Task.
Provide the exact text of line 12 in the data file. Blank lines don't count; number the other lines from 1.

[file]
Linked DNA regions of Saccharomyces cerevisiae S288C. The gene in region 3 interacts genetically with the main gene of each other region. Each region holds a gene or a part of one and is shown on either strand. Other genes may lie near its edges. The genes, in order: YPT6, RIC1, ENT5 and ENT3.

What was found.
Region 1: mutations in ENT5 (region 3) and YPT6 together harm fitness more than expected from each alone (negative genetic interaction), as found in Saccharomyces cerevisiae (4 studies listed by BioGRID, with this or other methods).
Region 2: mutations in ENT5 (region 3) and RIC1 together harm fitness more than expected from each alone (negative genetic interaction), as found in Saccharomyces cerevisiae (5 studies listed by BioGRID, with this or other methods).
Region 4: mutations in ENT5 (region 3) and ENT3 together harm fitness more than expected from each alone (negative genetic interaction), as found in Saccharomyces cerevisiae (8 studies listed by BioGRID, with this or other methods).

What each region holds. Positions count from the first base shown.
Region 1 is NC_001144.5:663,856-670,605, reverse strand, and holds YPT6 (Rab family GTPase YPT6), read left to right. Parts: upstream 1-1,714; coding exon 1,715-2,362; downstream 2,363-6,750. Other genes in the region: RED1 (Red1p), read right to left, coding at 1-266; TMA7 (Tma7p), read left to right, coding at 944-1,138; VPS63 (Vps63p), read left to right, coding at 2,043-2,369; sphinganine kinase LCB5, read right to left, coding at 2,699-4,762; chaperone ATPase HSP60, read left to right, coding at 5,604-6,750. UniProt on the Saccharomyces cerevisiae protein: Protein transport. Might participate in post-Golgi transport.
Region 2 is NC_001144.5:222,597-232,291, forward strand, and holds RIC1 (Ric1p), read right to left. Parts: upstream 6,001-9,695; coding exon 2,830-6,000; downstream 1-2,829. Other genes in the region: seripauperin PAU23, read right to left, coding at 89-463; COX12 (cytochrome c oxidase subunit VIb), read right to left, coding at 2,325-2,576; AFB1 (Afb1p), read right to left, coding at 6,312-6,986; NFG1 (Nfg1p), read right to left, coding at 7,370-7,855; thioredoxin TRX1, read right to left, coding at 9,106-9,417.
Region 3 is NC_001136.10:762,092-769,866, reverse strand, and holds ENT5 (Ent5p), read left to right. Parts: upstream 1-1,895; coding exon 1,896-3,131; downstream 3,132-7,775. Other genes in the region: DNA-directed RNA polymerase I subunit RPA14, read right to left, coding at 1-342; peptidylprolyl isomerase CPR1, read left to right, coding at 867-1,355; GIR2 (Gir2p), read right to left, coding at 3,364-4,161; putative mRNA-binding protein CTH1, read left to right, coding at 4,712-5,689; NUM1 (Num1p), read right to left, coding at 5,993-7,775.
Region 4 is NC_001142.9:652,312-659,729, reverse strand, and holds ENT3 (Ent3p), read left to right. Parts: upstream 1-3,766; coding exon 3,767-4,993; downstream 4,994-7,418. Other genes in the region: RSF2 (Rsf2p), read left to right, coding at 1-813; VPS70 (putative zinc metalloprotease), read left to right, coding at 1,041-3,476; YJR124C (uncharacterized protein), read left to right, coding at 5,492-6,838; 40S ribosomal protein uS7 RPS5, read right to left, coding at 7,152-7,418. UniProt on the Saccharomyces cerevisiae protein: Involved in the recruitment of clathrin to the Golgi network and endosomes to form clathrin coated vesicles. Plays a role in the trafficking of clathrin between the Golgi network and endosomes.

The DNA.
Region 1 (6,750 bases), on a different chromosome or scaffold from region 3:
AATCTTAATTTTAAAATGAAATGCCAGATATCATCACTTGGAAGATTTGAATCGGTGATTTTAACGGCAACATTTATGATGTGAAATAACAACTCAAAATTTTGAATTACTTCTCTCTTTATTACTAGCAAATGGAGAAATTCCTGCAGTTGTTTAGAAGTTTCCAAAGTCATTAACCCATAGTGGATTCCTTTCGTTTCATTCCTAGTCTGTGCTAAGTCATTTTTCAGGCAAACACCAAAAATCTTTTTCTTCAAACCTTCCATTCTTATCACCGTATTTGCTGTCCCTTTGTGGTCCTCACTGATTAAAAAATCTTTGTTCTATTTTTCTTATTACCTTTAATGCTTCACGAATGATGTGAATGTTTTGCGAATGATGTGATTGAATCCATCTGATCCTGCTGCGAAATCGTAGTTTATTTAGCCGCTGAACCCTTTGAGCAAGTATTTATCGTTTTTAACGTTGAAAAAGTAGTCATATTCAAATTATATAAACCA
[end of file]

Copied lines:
Region 1 (6,750 bases), on a different chromosome or scaffold from region 3: